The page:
Wage theft laws: Compliance, Closing Loopholes and the clink

Michal Roucek, Partner at Citation Legal, discusses key information regarding proposed wage theft laws and shares his top tips for compliance.
Wage theft laws: Compliance, Closing Loopholes and the clink

From 1 January 2025, or an earlier date proclaimed, wage theft protections for workers will become law.

A new criminal jurisdiction for industrial matters relating to wages marks a significant shift in the way Australian industrial law has been conceived and administered over approximately 120 years of jurisprudence.

Employers have traditionally argued that the concept of a criminal jurisdiction in the absence of an intent to actually steal wages from an employee, is heavy handed. At its highest, according to employers, where an employer is simply reckless as to the correct rate of pay, it should not be the subject of any criminal jurisdiction. It is a technically correct position where there is an absence of any mens rea.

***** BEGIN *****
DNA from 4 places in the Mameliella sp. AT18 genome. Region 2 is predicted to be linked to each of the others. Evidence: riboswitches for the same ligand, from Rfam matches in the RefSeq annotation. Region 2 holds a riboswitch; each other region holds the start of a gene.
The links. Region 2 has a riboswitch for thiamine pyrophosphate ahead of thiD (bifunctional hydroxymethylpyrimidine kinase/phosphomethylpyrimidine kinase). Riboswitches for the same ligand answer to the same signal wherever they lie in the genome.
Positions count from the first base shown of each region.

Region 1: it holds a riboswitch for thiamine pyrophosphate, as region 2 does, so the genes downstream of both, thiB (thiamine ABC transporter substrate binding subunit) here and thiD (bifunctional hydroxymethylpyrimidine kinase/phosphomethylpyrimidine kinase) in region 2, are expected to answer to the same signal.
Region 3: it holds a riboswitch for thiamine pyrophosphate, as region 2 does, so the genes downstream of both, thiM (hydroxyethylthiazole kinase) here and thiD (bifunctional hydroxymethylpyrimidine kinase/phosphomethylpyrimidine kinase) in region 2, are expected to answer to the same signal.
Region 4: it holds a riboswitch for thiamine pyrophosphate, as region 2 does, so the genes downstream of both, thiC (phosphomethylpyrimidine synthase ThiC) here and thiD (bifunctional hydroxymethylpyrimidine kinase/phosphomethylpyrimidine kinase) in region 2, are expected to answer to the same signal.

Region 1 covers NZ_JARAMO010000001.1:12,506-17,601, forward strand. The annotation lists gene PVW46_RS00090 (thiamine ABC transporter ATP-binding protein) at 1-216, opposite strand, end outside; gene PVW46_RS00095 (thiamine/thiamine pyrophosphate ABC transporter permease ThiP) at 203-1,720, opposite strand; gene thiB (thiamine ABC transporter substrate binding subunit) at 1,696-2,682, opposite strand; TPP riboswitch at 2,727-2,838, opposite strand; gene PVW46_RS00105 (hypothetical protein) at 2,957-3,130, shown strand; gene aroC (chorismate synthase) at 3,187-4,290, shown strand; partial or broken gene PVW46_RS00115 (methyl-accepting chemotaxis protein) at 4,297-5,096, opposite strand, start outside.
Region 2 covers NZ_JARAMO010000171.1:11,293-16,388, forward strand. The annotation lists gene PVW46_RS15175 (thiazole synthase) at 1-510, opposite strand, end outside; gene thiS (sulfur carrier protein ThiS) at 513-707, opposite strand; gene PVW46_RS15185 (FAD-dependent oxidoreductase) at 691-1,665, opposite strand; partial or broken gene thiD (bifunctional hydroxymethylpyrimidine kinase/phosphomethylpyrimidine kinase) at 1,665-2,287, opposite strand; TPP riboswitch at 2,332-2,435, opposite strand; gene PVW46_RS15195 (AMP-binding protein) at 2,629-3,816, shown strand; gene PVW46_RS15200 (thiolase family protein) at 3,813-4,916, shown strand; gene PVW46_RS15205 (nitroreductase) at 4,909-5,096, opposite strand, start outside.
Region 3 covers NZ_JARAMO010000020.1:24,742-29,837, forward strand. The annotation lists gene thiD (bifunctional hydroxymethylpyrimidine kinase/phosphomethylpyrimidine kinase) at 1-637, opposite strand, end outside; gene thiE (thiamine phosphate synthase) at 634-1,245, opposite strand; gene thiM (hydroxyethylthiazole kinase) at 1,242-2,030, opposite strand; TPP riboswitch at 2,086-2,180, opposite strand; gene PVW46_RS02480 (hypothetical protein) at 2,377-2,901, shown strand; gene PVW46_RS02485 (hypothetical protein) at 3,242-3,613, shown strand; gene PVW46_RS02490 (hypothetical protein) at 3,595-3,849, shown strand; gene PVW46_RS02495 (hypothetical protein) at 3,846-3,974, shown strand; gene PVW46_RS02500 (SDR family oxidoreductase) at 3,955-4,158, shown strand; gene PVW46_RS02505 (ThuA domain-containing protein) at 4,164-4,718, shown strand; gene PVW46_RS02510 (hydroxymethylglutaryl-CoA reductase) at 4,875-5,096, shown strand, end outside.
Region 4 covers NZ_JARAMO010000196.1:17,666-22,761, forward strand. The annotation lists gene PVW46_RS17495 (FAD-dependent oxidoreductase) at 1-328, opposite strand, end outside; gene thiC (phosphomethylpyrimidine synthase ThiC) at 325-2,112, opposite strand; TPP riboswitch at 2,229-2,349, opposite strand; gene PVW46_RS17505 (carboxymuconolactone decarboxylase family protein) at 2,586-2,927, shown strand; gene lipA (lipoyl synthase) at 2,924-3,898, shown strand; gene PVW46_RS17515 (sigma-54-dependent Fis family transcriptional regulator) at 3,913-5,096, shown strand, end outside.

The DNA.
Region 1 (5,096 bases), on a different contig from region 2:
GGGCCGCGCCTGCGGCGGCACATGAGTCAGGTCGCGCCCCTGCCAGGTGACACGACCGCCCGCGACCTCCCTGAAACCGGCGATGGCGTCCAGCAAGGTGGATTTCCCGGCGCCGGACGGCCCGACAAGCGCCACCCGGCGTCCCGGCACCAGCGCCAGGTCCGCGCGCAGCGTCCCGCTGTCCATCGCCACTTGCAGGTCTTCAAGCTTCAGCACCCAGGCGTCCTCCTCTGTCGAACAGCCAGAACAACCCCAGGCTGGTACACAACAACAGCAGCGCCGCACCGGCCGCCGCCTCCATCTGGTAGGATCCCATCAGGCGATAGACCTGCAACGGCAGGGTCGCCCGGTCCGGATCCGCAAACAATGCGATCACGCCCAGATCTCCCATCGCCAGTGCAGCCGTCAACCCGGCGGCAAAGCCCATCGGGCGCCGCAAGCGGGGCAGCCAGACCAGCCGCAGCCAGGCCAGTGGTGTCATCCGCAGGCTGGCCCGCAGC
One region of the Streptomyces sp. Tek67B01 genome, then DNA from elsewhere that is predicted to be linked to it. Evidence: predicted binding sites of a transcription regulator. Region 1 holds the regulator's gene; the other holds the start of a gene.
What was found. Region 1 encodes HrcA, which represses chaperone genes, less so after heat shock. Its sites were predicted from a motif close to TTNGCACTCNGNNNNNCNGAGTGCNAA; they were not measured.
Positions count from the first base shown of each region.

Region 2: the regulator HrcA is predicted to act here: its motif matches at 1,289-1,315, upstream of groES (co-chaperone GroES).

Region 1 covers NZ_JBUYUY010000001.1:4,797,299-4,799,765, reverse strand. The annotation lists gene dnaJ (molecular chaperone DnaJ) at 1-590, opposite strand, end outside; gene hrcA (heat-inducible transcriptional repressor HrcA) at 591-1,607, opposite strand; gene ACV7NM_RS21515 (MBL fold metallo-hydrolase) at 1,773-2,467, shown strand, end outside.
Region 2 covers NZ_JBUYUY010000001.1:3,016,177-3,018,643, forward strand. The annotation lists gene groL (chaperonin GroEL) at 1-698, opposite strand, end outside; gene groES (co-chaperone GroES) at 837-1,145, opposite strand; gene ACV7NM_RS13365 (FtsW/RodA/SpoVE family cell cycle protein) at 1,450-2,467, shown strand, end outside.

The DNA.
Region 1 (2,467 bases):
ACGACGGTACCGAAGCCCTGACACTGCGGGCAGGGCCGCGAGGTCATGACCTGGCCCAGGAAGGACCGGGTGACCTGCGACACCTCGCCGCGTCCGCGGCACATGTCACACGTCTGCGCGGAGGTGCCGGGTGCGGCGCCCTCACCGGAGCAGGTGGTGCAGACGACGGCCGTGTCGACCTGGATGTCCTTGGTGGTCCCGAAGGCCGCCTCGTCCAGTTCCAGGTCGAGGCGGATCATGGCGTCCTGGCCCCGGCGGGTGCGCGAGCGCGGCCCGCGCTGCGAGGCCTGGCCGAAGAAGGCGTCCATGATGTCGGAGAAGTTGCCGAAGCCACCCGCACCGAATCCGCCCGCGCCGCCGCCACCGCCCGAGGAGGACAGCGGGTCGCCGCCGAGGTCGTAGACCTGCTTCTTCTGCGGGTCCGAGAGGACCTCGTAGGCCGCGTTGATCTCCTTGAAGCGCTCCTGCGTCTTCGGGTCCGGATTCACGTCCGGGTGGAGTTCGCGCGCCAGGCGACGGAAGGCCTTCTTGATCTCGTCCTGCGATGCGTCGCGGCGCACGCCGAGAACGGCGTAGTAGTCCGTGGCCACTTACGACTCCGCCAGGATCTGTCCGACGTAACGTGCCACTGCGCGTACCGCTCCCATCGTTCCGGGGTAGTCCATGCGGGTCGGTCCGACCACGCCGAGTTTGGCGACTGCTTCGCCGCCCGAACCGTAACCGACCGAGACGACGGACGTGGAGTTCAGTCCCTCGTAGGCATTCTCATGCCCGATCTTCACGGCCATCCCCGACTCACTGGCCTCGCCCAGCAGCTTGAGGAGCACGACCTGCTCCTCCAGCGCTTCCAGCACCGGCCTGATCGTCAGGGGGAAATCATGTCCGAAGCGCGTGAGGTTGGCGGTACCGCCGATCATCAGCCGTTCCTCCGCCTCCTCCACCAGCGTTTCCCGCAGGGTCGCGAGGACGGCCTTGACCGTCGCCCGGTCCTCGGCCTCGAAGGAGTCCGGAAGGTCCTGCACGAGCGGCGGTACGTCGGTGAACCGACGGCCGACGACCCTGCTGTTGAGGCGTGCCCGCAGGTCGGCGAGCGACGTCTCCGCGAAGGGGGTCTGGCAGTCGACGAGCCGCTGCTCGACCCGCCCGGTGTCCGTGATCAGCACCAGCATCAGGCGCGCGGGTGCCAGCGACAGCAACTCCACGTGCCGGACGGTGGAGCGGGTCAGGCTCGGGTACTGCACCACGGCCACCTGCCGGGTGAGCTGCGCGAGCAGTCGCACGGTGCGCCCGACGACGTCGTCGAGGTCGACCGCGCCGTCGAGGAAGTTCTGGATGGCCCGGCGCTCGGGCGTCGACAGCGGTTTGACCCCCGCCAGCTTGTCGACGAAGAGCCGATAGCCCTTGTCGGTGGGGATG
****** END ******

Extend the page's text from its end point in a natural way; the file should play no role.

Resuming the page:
This has been addressed during the development of the proposed wage theft laws.

Want to learn about the proposed changes and how you can prevent wage theft? Read the full version of this article (and more!) by downloading the latest edition of our annual Workplace Relations Review here.

About our author

Michal Roucek is a Partner and Solicitor at Citation Legal. Since 2009, he has worked exclusively in workplace and industrial relations law and is known as a safe pair of hands in dealing with complex workplace disputes and strategic litigation in the full suite of employment, workplace relations, industrial relations and executive level. Michal is an interest-based advocate recognised by both the business and union-employee communities as a conciliatory and innovative problem solver. He is focussed on outcomes and solutions for clients.

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